To main content

Disentangling the role of sea lice on the marine survival of Atlantic salmon

Academic article
Year of publication
ICES Journal of Marine Science
External websites
Involved from NIVA
Åse Åtland
Knut Wiik Vollset, Ian Dohoo, Ørjan Karlsen, Elina Halttunen, Bjørn Olav Kvamme, Bengt Finstad, Vidar Wennevik, Ola Håvard Diserud, Andrew Bateman, Kevin D. Friedland, Shad Kenneth Mahlum, Christian Jørgensen, Lars Qviller, Martin Krkosek, Åse Åtland, Bjørn Torgeir Barlaup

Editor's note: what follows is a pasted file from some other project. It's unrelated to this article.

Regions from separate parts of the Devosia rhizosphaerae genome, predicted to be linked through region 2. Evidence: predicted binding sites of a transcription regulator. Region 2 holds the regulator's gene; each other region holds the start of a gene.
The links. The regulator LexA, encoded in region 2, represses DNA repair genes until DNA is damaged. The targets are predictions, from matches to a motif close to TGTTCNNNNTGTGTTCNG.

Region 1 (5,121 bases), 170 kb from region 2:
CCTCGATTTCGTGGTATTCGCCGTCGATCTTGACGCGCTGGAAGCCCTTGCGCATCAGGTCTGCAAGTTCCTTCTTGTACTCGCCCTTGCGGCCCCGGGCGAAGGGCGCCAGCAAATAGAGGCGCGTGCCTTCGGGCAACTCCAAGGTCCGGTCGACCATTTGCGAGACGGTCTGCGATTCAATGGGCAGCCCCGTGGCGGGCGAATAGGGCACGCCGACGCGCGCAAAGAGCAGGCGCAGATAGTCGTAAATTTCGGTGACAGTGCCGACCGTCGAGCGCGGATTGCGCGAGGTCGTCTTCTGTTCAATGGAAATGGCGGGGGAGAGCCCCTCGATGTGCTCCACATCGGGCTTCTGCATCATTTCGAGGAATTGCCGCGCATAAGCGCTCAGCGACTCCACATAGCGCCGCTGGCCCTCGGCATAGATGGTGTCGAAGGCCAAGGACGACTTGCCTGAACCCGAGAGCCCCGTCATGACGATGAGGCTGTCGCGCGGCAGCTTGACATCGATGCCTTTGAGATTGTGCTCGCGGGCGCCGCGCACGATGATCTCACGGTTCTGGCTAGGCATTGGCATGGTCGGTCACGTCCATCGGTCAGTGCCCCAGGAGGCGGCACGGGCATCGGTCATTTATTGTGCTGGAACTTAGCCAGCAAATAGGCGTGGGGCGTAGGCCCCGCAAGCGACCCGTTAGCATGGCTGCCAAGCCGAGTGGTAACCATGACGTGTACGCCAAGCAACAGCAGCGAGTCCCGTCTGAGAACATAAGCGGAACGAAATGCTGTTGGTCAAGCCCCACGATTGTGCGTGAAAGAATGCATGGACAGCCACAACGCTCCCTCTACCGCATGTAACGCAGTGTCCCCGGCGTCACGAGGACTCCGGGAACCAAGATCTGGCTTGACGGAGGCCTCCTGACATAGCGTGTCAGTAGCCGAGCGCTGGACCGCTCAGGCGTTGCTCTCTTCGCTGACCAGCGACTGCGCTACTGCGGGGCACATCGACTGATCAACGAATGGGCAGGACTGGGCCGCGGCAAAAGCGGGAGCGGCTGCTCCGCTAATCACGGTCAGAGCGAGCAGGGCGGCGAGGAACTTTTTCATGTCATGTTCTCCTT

The effects of sea lice on the marine survival of wild salmonids are widely debated. In Norway this debate has reached a crescendo as the Norwegian government has recently ratified a management system where the growth in the salmonid aquaculture industry will be conditional on regional estimated impact of salmon lice on wild fish. Sea lice have thus become the most prominent obstacle to the stated political aim of quintupling aquaculture production in Norway by 2050. Scientific documentation that salmon lice impact the marine survival of salmon is robust. However, it is also evident that marine survival of salmon is strongly impacted by other factors, and that the effect of salmon lice is most likely an integral part of these other mortality factors. In this paper, our goal is to discuss and give advice on how managers and policy makers should handle this complexity, and to identify the greatest challenges in using scientific results to construct robust management rules. Inadequate extrapolation from the scale of known effects to the scale of management implementation may initially give a false impression of scientific certainty, but will eventually fuel upsetting disagreements among stakeholders as they gradually uncover the shaky foundation of the implemented policy. Thus, using a single model and parameter to determine management advice is not warranted, as no single data point reflects the natural complexity of nature. Furthermore, robust management rules should be based on unambiguous definitions of key concepts. Finally, despite the scientific consensus that salmon lice are a risk to salmon, studies on wild populations in situ that accurately quantify the impact of salmon lice are still urgently needed. We give advice on how this can be accomplished. fish farming, Lepeophtheirus salmonis, management, parasite, salmon lice, salmonid.